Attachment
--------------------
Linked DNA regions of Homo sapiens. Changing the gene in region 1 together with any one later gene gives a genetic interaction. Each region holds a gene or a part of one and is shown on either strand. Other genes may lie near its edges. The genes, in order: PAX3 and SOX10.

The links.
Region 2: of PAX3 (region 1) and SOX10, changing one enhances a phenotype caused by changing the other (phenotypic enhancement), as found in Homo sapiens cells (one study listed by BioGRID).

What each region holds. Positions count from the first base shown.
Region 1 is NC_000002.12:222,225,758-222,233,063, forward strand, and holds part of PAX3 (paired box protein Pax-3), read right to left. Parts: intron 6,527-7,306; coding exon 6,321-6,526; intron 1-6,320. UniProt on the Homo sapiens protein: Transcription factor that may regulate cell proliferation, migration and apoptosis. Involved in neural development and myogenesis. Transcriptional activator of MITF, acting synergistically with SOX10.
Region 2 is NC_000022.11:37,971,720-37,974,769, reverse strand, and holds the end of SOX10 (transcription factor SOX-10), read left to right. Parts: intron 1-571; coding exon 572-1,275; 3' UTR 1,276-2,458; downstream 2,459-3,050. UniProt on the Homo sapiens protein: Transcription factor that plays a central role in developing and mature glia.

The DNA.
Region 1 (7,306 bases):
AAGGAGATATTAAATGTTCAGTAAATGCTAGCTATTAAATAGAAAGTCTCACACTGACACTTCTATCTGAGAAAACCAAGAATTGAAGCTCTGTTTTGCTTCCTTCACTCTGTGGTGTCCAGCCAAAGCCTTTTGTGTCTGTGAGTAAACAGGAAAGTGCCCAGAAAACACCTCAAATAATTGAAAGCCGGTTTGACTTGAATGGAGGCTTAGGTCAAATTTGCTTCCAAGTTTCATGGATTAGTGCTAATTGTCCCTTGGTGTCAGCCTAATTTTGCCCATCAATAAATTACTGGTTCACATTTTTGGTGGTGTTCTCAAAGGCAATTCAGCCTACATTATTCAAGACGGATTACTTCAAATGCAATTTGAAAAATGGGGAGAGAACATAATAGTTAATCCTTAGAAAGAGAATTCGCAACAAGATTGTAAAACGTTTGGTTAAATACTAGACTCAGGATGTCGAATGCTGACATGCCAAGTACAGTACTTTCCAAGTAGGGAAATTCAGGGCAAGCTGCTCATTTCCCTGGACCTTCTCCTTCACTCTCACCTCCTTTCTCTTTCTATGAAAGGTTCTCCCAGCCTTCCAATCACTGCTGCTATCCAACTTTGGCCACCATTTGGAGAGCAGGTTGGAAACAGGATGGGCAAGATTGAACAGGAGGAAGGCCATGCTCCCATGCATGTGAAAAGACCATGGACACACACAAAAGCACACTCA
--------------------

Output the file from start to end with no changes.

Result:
Linked DNA regions of Homo sapiens. Changing the gene in region 1 together with any one later gene gives a genetic interaction. Each region holds a gene or a part of one and is shown on either strand. Other genes may lie near its edges. The genes, in order: PAX3 and SOX10.

The links.
Region 2: of PAX3 (region 1) and SOX10, changing one enhances a phenotype caused by changing the other (phenotypic enhancement), as found in Homo sapiens cells (one study listed by BioGRID).

What each region holds. Positions count from the first base shown.
Region 1 is NC_000002.12:222,225,758-222,233,063, forward strand, and holds part of PAX3 (paired box protein Pax-3), read right to left. Parts: intron 6,527-7,306; coding exon 6,321-6,526; intron 1-6,320. UniProt on the Homo sapiens protein: Transcription factor that may regulate cell proliferation, migration and apoptosis. Involved in neural development and myogenesis. Transcriptional activator of MITF, acting synergistically with SOX10.
Region 2 is NC_000022.11:37,971,720-37,974,769, reverse strand, and holds the end of SOX10 (transcription factor SOX-10), read left to right. Parts: intron 1-571; coding exon 572-1,275; 3' UTR 1,276-2,458; downstream 2,459-3,050. UniProt on the Homo sapiens protein: Transcription factor that plays a central role in developing and mature glia.

The DNA.
Region 1 (7,306 bases):
AAGGAGATATTAAATGTTCAGTAAATGCTAGCTATTAAATAGAAAGTCTCACACTGACACTTCTATCTGAGAAAACCAAGAATTGAAGCTCTGTTTTGCTTCCTTCACTCTGTGGTGTCCAGCCAAAGCCTTTTGTGTCTGTGAGTAAACAGGAAAGTGCCCAGAAAACACCTCAAATAATTGAAAGCCGGTTTGACTTGAATGGAGGCTTAGGTCAAATTTGCTTCCAAGTTTCATGGATTAGTGCTAATTGTCCCTTGGTGTCAGCCTAATTTTGCCCATCAATAAATTACTGGTTCACATTTTTGGTGGTGTTCTCAAAGGCAATTCAGCCTACATTATTCAAGACGGATTACTTCAAATGCAATTTGAAAAATGGGGAGAGAACATAATAGTTAATCCTTAGAAAGAGAATTCGCAACAAGATTGTAAAACGTTTGGTTAAATACTAGACTCAGGATGTCGAATGCTGACATGCCAAGTACAGTACTTTCCAAGTAGGGAAATTCAGGGCAAGCTGCTCATTTCCCTGGACCTTCTCCTTCACTCTCACCTCCTTTCTCTTTCTATGAAAGGTTCTCCCAGCCTTCCAATCACTGCTGCTATCCAACTTTGGCCACCATTTGGAGAGCAGGTTGGAAACAGGATGGGCAAGATTGAACAGGAGGAAGGCCATGCTCCCATGCATGTGAAAAGACCATGGACACACACAAAAGCACACTCA